After Monday’s post, I am realized that my approach to “Part 2” was going to need to change form a bit. I had numerous people contact me through personal email and social media with their story. It blows my mind how many have endured the death of a child, yet our Christian culture speaks so little into its reality. We eagerly celebrate the life of a newborn, yet rarely acknowledge the lasting pain of loss in the life of one who didn’t make it. This deserves a lot more attention, which I will not offer in this series of posts. For now, if you are looking for a systematic/rational “answer” to the mystery of life/death as presented in Part 1, you might as well stop reading now. In fact, I have tried to seek that answer over the past couple years and I have found it will continue to leave me wanting. Further, I believe it strays from the heart of a relational God and the mystery of His ongoing Story.
With that said, I believe there are theological insights that can give us a glimpse into this mystery. Further, I believe those glimpses are best presented from a variety of voices in conversation. If you have experienced loss or if you have insight into this mystery, please join the conversation. We need to hear from you. Here is a slice (extremely condensed!) of my part of the theological conversation:
Suffering is central to the Story of God. If we deny the reality of suffering, we deny the very story we have chosen to participate within. In this light, I will highlight three aspects/stages of the Story: Covenant, Prophets and Jesus.
YHWH (the LORD) entered a covenant relationship with his people early in the Story. Beginning with Noah (Gen. 9), building momentum with Abraham (Gen.12-17) and played out time and time again in Moses, YHWH committed to his people and they (although often failing) committed to him. Each time YHWH’s people would enter exile and suffering, he would remember the covenant and deliver them. Such a covenant relationship has been extended to all those that choose to be part of His Story today. The God that remembered his people in the past, remembers his people today.
In the midst of exile and suffering, God’s people knew how to weep. They not only wept on behalf of the people’s tragic situation, they wept on behalf of God’s heartbreak for his people. The Prophets wept over what could have been and the wept for the hope of the future to be made real now. Thought to have been written by the prophet Jeremiah, Lamentations was set in the 500’s B.C. during a time of Babylonian exile and is made up of 5 poems describing the tragic situation of the Israelites and Jerusalem. Yes, the book is lined with hope, but it is filled with tears. In a culture that tells us (directly and indirectly) to “get over it” and move on, we can’t feel ashamed to sit in the pain of suffering and loss. In fact, it is when we don’t allow ourselves to feel the pain (grieve), that we lose touch with the heart of God.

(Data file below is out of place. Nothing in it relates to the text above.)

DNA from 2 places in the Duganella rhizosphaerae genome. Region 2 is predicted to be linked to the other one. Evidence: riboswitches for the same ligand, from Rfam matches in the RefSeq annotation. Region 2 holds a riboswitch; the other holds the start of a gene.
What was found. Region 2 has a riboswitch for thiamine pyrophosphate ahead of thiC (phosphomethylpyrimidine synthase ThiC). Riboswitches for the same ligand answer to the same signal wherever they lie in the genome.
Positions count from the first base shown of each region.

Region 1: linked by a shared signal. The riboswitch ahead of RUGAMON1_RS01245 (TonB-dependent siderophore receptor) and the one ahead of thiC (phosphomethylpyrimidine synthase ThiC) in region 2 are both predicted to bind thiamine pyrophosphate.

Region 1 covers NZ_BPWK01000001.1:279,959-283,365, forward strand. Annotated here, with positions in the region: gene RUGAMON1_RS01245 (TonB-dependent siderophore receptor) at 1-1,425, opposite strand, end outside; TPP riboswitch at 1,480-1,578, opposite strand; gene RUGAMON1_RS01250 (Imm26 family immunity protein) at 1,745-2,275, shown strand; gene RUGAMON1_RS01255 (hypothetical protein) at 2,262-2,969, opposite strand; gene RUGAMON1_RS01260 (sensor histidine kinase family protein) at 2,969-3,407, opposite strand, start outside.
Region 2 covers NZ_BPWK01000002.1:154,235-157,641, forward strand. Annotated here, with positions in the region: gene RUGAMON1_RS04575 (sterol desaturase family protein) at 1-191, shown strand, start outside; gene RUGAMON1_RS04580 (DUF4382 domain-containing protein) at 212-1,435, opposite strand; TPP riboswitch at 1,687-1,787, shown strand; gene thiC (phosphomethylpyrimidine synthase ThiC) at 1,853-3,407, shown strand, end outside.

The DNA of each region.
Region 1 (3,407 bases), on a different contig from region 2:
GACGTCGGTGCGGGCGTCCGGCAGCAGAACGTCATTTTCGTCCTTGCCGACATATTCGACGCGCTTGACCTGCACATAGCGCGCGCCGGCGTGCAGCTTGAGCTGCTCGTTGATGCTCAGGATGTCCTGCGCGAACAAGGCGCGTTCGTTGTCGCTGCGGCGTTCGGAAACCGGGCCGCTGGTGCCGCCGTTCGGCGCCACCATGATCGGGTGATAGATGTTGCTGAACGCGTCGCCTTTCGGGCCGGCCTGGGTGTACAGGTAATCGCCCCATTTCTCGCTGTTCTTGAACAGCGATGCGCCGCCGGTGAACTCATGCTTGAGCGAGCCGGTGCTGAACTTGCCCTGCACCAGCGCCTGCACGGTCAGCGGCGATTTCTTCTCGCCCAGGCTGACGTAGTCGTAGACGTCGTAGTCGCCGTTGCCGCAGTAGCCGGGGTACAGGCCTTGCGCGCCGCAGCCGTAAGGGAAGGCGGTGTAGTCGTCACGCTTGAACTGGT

Jesus: Where God’s solidarity with humanity is revealed
God could have physically overthrown all the powers of oppression, but instead he chose to take the path that would require mourning/sorrow/grief. It was in Jesus’ weeping and death that God most connected with humanity; such is the sacred nature of pain/sorrow. We become the most connected with our humanity and God’s standing in solidarity with us in the midst of the pain.
We know the hope is coming, but we can’t force it to come. We know it was three days for Jesus, but it may be a lot more in our reality.
Some days the pain of losing our child is worse than others, but every day we feel the pain.
We are to be a people, who in both pain and hope, remember that the God that worked in history, is still at work today.
I recently listened to Rob Bell use the expression “Entangled Theology.” It can be articulated by arguing that great hope sits side by side with pain. Such a theology has to live with both doubt and hope. He went on to say that we often make gods out of certainty, but when destruction comes upon us we have to be able to live and reside within an “Entangled Theology.”
What has been your experience of pain/loss? How have you dealt with the reality of God existing both in the loss and the hope? Please join the conversation as it is one that our culture desperately needs to have.